In other news, we want to buy a house with the intention of homesteading on it. It is such a big task! There is not a lot of inventory in our area right now and everything is moving fast. This has become my new full-time job. We currently rent from people we know, which has worked out great, but we are ready to have our own place. Trying to find the right house in the right place so we can do all of the fun things we love doing with all of our animals has been a real challenge, but I know we will find the right one. This has given us the opportunity to really articulate and identify what our long-term goals for the homestead are and think about the things we really need, instead of just what we think we want. We will be looking at a couple of places this weekend and hope we will have some luck.

Happy homesteading!

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Pig Decisions

It’s been a crazy busy couple of weeks on the homestead. We’ve had a birthday, both families in town for a visit, lots of outdoor fun taking kayaking and fishing trips, and of course lots of work in the garden and with the animals. We have eagerly planted all of our Spring and Summer veggies. We may have jumped the gun on Summer crops, but I have a feeling we will have tons of food like last year and a wider variety.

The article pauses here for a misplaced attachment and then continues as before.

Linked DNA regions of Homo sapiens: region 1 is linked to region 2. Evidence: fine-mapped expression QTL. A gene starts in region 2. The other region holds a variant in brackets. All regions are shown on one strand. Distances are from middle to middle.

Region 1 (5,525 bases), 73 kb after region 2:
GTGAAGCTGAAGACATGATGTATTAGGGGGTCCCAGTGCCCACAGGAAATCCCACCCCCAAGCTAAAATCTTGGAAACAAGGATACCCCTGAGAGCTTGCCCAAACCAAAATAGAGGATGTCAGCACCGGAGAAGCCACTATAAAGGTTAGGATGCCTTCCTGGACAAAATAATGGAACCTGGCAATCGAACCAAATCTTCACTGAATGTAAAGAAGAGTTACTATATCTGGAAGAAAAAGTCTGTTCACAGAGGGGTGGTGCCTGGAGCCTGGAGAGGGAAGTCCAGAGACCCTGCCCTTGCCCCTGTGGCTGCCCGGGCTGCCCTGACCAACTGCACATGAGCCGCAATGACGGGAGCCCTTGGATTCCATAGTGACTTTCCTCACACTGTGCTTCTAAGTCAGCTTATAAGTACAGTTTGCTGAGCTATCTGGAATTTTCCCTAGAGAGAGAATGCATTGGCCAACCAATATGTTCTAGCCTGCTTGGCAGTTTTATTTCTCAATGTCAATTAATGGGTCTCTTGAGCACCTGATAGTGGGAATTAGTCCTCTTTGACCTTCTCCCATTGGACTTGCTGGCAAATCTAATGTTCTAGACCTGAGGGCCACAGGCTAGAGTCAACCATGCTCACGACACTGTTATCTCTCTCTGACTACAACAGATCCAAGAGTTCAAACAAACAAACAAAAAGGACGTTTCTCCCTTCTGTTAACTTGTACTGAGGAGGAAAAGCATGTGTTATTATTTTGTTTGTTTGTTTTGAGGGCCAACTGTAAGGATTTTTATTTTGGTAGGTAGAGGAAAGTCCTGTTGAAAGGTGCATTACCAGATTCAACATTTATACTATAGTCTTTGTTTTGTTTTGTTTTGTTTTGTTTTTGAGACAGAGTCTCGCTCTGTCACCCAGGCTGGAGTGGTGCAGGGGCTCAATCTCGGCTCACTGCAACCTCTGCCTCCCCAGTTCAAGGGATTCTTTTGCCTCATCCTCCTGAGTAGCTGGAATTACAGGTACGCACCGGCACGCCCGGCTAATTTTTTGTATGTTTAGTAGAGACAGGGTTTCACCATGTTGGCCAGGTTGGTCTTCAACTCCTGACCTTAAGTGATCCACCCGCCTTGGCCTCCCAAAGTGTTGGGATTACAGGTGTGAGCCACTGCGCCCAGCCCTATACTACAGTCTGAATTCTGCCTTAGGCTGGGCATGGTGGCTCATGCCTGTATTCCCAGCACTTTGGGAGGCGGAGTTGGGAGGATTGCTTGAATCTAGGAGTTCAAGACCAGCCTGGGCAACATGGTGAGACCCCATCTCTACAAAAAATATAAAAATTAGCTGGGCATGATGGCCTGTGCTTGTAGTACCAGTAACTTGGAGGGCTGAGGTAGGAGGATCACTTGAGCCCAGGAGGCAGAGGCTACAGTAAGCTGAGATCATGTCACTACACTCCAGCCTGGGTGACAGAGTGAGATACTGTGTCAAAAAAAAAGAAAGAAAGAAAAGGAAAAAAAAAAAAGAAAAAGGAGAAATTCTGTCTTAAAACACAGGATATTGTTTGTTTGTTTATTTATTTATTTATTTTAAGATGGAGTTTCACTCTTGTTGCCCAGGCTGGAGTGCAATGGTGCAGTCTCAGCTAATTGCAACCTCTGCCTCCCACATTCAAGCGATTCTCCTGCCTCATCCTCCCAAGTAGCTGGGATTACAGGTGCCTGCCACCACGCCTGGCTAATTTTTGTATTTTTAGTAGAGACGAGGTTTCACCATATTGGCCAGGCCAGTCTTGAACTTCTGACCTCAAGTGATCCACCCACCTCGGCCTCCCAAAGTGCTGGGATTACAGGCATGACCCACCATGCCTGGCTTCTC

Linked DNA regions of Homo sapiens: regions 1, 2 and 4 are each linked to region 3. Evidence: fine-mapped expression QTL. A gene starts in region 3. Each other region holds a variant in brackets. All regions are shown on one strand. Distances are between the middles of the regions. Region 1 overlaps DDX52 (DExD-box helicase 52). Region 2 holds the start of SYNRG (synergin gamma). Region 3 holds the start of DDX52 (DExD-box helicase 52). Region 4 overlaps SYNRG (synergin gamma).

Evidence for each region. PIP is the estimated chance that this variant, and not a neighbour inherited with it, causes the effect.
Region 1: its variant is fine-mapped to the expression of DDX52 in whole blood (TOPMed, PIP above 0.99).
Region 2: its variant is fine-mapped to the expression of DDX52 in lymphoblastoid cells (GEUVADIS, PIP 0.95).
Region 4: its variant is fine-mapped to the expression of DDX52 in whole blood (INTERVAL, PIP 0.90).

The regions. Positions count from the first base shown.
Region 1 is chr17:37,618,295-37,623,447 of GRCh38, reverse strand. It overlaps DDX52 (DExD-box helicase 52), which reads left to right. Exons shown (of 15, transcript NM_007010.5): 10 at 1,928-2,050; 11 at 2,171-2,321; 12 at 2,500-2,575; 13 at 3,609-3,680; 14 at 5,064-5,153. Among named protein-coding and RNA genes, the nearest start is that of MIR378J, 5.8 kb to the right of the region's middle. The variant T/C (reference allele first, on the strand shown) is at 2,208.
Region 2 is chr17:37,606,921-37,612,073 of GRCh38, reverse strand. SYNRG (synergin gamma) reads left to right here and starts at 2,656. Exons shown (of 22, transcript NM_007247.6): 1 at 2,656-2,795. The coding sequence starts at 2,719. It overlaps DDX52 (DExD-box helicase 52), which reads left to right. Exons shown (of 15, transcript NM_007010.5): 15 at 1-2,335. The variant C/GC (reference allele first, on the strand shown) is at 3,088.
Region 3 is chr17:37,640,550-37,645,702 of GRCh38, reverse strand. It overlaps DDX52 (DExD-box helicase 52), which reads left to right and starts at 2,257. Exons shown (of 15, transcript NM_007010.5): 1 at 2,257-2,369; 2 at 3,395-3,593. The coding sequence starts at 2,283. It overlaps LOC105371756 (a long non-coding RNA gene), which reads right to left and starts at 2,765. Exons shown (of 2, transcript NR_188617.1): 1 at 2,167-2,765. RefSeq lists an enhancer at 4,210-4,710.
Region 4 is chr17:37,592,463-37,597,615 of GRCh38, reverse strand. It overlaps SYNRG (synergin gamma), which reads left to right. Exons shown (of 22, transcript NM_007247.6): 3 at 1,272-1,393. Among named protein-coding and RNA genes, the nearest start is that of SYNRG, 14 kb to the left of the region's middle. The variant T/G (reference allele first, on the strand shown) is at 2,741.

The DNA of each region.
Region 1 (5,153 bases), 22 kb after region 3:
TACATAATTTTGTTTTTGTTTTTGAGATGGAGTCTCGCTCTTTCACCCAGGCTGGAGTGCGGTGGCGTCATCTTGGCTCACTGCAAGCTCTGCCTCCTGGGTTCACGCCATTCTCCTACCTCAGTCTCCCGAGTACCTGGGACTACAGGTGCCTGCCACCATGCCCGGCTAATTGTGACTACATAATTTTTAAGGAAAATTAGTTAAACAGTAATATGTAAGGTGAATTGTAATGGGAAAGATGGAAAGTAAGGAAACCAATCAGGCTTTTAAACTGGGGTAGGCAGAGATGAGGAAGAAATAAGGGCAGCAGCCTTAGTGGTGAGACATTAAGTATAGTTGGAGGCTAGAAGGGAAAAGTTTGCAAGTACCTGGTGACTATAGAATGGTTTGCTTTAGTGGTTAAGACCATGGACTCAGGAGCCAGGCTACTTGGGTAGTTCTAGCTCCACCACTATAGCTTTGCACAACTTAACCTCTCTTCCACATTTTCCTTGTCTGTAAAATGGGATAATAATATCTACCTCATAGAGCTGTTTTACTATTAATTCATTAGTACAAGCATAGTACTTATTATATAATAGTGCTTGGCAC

11117238_10152792776193994_7129713777641164806_nSince we had a visit from a couple of very helpful family members it was decided it was time to harvest a duck. We processed two. For our first duck processing day I think we did a great job. It was about two hours to do both.

We enjoyed one with a taco dinner. The duck was quartered and seared crispy then braised and it was delicious! We will probably sear off the breasts of the other and1462987_346272128904159_2218199822882081439_n enjoy those with crispy skin. The last duck we got from the farmer’s market we rendered down all of the fat and it supplied us in duck fat for nearly a year. We have the tiniest amount left and I can’t wait to have my stores replenished. We love using duck fat in the kitchen; it’s good with everything!